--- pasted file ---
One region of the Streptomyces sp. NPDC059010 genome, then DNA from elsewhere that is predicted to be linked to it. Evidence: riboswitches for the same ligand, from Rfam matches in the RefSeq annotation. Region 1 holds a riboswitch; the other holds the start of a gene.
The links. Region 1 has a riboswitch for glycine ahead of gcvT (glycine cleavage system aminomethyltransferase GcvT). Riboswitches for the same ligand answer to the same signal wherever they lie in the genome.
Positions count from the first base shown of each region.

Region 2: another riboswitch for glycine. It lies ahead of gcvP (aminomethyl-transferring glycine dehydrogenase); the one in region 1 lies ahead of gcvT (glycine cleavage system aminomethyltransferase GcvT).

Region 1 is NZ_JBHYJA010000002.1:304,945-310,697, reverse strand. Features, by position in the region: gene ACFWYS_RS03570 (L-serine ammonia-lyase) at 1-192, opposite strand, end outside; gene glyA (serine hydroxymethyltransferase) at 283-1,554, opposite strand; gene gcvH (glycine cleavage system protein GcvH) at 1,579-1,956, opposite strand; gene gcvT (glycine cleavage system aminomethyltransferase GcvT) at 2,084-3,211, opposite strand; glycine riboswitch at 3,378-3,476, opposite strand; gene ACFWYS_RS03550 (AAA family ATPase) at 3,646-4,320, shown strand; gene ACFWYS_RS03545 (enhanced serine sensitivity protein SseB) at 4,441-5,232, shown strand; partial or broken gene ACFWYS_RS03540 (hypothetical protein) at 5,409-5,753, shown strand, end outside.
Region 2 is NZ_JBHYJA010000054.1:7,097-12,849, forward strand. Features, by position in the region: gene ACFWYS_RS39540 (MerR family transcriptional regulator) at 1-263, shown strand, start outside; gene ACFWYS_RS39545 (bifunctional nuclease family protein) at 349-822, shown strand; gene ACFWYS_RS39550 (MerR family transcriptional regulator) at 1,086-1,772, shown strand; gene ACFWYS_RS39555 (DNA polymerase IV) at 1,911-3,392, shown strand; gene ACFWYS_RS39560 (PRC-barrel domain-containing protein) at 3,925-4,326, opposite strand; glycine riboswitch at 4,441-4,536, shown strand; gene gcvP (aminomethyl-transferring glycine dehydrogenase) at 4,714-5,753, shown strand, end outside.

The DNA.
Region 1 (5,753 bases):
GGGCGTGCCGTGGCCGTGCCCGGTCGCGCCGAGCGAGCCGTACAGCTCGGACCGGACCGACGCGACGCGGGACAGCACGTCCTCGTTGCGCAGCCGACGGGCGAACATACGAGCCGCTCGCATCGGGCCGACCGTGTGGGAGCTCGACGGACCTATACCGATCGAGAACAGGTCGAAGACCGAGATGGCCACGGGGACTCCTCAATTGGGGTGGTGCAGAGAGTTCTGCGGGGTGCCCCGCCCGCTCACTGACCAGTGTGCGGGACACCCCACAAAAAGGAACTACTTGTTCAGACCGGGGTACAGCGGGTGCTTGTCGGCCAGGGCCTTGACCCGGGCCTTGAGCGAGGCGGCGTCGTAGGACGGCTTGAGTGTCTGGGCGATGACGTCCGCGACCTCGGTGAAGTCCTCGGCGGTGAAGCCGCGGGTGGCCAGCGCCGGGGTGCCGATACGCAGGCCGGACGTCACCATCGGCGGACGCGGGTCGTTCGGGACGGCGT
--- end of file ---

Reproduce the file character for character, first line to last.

One region of the Streptomyces sp. NPDC059010 genome, then DNA from elsewhere that is predicted to be linked to it. Evidence: riboswitches for the same ligand, from Rfam matches in the RefSeq annotation. Region 1 holds a riboswitch; the other holds the start of a gene.
The links. Region 1 has a riboswitch for glycine ahead of gcvT (glycine cleavage system aminomethyltransferase GcvT). Riboswitches for the same ligand answer to the same signal wherever they lie in the genome.
Positions count from the first base shown of each region.

Region 2: another riboswitch for glycine. It lies ahead of gcvP (aminomethyl-transferring glycine dehydrogenase); the one in region 1 lies ahead of gcvT (glycine cleavage system aminomethyltransferase GcvT).

Region 1 is NZ_JBHYJA010000002.1:304,945-310,697, reverse strand. Features, by position in the region: gene ACFWYS_RS03570 (L-serine ammonia-lyase) at 1-192, opposite strand, end outside; gene glyA (serine hydroxymethyltransferase) at 283-1,554, opposite strand; gene gcvH (glycine cleavage system protein GcvH) at 1,579-1,956, opposite strand; gene gcvT (glycine cleavage system aminomethyltransferase GcvT) at 2,084-3,211, opposite strand; glycine riboswitch at 3,378-3,476, opposite strand; gene ACFWYS_RS03550 (AAA family ATPase) at 3,646-4,320, shown strand; gene ACFWYS_RS03545 (enhanced serine sensitivity protein SseB) at 4,441-5,232, shown strand; partial or broken gene ACFWYS_RS03540 (hypothetical protein) at 5,409-5,753, shown strand, end outside.
Region 2 is NZ_JBHYJA010000054.1:7,097-12,849, forward strand. Features, by position in the region: gene ACFWYS_RS39540 (MerR family transcriptional regulator) at 1-263, shown strand, start outside; gene ACFWYS_RS39545 (bifunctional nuclease family protein) at 349-822, shown strand; gene ACFWYS_RS39550 (MerR family transcriptional regulator) at 1,086-1,772, shown strand; gene ACFWYS_RS39555 (DNA polymerase IV) at 1,911-3,392, shown strand; gene ACFWYS_RS39560 (PRC-barrel domain-containing protein) at 3,925-4,326, opposite strand; glycine riboswitch at 4,441-4,536, shown strand; gene gcvP (aminomethyl-transferring glycine dehydrogenase) at 4,714-5,753, shown strand, end outside.

The DNA.
Region 1 (5,753 bases):
GGGCGTGCCGTGGCCGTGCCCGGTCGCGCCGAGCGAGCCGTACAGCTCGGACCGGACCGACGCGACGCGGGACAGCACGTCCTCGTTGCGCAGCCGACGGGCGAACATACGAGCCGCTCGCATCGGGCCGACCGTGTGGGAGCTCGACGGACCTATACCGATCGAGAACAGGTCGAAGACCGAGATGGCCACGGGGACTCCTCAATTGGGGTGGTGCAGAGAGTTCTGCGGGGTGCCCCGCCCGCTCACTGACCAGTGTGCGGGACACCCCACAAAAAGGAACTACTTGTTCAGACCGGGGTACAGCGGGTGCTTGTCGGCCAGGGCCTTGACCCGGGCCTTGAGCGAGGCGGCGTCGTAGGACGGCTTGAGTGTCTGGGCGATGACGTCCGCGACCTCGGTGAAGTCCTCGGCGGTGAAGCCGCGGGTGGCCAGCGCCGGGGTGCCGATACGCAGGCCGGACGTCACCATCGGCGGACGCGGGTCGTTCGGGACGGCGT